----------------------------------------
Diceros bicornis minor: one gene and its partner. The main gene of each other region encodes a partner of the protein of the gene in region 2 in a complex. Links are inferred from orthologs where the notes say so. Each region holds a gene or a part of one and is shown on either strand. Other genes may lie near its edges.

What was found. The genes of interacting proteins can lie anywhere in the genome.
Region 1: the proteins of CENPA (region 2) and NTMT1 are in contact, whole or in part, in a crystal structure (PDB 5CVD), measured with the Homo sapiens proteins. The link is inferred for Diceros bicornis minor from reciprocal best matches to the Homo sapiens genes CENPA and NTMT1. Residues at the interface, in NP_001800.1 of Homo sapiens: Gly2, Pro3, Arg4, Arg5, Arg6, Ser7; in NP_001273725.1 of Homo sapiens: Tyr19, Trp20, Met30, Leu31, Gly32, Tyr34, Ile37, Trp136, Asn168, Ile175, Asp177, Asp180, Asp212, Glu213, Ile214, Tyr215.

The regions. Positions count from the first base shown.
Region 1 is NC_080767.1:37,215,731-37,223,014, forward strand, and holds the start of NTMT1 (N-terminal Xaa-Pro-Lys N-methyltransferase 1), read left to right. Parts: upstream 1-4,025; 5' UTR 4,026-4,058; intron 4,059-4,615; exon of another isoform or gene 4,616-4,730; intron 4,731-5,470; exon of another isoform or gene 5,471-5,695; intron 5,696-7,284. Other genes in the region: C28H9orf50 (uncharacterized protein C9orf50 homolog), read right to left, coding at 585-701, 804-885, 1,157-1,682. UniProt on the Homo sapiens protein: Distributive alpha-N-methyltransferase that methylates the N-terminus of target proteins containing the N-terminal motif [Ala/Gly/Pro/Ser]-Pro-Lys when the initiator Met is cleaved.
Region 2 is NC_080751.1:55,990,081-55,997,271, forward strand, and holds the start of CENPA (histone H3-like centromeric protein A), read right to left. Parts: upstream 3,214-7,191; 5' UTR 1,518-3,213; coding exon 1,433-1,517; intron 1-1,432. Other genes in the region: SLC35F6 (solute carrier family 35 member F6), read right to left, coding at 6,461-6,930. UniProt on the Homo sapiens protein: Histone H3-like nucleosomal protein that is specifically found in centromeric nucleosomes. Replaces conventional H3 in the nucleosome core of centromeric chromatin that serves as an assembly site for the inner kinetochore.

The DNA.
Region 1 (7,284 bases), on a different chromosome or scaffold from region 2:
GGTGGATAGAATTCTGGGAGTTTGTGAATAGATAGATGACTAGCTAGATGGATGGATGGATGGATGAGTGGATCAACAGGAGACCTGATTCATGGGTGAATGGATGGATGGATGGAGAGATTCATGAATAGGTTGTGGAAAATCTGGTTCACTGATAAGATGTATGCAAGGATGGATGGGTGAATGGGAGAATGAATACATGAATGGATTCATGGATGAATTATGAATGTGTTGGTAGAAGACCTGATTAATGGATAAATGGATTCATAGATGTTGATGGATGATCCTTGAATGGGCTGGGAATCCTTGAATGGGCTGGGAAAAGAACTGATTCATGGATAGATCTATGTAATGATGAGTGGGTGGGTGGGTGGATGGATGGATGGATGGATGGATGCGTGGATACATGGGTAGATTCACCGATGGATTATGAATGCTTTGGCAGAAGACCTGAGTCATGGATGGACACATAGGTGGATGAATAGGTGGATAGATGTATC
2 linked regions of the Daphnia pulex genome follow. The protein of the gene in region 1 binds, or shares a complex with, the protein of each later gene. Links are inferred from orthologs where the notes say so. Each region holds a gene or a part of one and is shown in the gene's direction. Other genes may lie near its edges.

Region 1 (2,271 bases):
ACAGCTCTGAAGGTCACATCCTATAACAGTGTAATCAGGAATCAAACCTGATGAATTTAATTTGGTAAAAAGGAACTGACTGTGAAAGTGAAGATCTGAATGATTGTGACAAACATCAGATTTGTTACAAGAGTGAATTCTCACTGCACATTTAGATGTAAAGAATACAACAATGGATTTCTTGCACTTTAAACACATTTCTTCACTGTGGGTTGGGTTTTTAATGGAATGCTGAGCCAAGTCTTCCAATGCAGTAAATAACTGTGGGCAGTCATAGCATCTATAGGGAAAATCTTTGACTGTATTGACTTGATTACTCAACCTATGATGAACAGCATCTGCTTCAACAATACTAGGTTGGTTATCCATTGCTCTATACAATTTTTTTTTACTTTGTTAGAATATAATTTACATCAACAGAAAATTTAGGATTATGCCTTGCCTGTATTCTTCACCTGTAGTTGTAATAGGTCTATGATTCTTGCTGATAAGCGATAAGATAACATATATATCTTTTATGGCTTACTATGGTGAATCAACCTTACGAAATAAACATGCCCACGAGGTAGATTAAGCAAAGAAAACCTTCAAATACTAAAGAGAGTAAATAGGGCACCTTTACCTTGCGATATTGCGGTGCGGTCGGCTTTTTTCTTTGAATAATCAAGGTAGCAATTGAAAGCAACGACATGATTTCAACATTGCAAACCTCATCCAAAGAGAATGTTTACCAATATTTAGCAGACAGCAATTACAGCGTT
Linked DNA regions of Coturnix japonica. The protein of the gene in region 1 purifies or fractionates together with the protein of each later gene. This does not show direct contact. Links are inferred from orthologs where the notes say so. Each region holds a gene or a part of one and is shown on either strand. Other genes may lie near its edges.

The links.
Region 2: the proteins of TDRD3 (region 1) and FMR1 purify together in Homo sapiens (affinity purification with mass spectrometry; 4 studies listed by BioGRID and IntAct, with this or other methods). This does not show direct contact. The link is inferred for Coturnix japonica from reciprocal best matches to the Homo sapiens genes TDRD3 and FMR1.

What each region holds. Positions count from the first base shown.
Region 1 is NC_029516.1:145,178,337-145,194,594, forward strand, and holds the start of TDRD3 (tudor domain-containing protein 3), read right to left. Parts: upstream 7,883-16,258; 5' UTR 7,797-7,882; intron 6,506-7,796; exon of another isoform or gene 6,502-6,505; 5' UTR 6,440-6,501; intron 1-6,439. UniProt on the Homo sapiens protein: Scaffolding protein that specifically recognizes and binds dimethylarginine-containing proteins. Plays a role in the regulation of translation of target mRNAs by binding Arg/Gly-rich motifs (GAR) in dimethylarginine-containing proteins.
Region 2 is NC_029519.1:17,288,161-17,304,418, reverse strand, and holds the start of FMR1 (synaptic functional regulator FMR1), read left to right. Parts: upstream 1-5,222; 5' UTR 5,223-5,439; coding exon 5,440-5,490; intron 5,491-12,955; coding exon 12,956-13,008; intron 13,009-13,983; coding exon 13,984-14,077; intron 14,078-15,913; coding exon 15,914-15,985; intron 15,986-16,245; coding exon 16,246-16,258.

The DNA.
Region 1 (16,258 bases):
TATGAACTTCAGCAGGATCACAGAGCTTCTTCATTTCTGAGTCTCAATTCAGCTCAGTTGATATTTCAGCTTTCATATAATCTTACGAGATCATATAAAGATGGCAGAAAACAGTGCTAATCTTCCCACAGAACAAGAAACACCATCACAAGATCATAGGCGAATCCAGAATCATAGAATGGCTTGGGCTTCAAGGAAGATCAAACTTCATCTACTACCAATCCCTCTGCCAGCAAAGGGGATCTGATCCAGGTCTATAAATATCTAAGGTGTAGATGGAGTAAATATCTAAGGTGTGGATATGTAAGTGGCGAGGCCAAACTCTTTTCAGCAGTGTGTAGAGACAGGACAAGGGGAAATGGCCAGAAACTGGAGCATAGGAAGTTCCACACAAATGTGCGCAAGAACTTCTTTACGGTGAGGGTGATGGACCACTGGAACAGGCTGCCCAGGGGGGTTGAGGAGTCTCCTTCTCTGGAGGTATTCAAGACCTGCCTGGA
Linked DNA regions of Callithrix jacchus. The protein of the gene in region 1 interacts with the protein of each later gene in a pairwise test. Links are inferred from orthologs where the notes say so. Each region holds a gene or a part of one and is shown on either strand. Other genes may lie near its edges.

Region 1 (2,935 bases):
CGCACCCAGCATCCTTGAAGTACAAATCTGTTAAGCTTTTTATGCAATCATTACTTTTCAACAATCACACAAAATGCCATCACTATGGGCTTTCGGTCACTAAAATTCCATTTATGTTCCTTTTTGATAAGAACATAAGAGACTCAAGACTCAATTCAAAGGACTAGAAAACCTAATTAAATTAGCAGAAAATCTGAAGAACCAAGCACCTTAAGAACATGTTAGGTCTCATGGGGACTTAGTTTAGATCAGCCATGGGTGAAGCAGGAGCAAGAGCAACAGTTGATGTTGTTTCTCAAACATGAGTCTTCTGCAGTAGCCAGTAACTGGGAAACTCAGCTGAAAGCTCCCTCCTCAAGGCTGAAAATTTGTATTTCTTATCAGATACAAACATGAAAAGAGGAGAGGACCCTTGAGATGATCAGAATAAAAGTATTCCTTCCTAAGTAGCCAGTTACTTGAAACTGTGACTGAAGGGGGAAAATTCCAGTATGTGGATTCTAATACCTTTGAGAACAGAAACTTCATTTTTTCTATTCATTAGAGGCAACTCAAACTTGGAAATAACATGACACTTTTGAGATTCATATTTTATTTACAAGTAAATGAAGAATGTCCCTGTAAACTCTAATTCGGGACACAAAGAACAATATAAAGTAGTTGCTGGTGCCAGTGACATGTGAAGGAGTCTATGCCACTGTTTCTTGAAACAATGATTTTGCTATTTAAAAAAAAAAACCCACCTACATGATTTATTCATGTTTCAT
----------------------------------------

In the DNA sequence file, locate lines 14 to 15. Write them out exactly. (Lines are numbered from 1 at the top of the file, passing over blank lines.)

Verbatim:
The links.
Region 2: the proteins of TDRD3 (region 1) and FMR1 purify together in Homo sapiens (affinity purification with mass spectrometry; 4 studies listed by BioGRID and IntAct, with this or other methods). This does not show direct contact. The link is inferred for Coturnix japonica from reciprocal best matches to the Homo sapiens genes TDRD3 and FMR1.